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“Islam in Southeast Asia or Southeast Asian Islam?” Dr. Carool Kersten (King’s College London)
September 2, 2020 @ 1:00 pm - 2:30 pm
In 2016, the Indonesian Islamic mass organization Nahdatul Ulama launched an international advocacy campaign for promoting Islam Nusantara, or Southeast Asian Islam, as a tolerant variant of the world’s second largest religion with global significance and relevance. The initiative is also a demonstration of growing assertiveness on the part of Indonesian Muslim leaders and intellectuals.
In this lecture the notion of Islam Nusantara is used to tie together my two main research interests: The Islamization of Southeast Asia and the intellectual history of the modern Muslim world, which have been the subject of four monographs. After a diachronic reflection on the arrival, adoption and adaptation of Islam in Southeast Asia, the focus will be narrowed to Indonesia; relating key features of Islam Nusantara to intellectual debates among Indonesian Muslims about the place of religion in the world’s most populous Islamic nation state since the regime change (1998/9) on the eve of the new millennium.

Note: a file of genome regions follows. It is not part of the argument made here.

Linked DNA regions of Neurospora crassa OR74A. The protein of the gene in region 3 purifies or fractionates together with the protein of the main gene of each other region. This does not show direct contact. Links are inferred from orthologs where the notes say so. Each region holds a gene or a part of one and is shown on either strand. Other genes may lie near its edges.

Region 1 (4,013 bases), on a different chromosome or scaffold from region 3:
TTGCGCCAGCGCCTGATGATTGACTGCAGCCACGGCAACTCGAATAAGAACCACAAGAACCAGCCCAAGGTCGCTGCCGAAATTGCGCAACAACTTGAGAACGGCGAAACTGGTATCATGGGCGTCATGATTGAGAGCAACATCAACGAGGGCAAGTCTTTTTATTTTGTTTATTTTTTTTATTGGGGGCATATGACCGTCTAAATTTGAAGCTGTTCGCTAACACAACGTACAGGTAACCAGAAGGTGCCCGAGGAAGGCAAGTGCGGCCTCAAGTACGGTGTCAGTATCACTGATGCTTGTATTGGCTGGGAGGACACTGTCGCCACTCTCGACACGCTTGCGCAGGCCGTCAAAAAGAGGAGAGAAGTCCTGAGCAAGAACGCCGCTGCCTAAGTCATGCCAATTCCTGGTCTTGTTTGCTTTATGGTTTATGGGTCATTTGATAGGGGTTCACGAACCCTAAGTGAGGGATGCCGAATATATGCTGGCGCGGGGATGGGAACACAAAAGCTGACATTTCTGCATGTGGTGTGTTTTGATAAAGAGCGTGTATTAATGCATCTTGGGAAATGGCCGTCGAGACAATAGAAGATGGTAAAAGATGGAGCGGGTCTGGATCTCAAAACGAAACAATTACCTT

Dr. Carool Kersten is Reader (Associate Professor) in the Study of Islam & the Muslim World at King’s College London. Aside from a PhD in the Study of Religions from SOAS, he has also trained as an Arabist and Southeast Asianist. Dr. Kersten’s research interests include Islam in Southeast Asia and the intellectual history of the modern Muslim world. He is the author and editor of eleven books, including A History of Islam in Indonesia (Edinburgh University Press, 2017) and Islam in Indonesia: The Contest for Society, Ideas and Values (Oxford University Press, 2015), both of which have been translated into Indonesian, as well as the wider oriented intellectual histories Contemporary Thought in the Muslim World: Trends, themes, and Issues (Routledge, 2019) and Cosmopolitans and Heretics: New Muslim Intellectuals and the Study of Islam (Oxford University Press, 2011).
Moderated by Waleed Ziad (UNC Religious Studies).
Co-sponsored by UNC’s Center for Middle East and Islamic Studies
The Carolina Asia Center supports diverse Asia-related events. However, CAC co-sponsorship of any talk, seminar, documentary screening, film screening, performance or celebration does not constitute endorsement of or agreement with the views presented therein. As an academic institution, we value diverse perspectives that promote dialogue and understanding.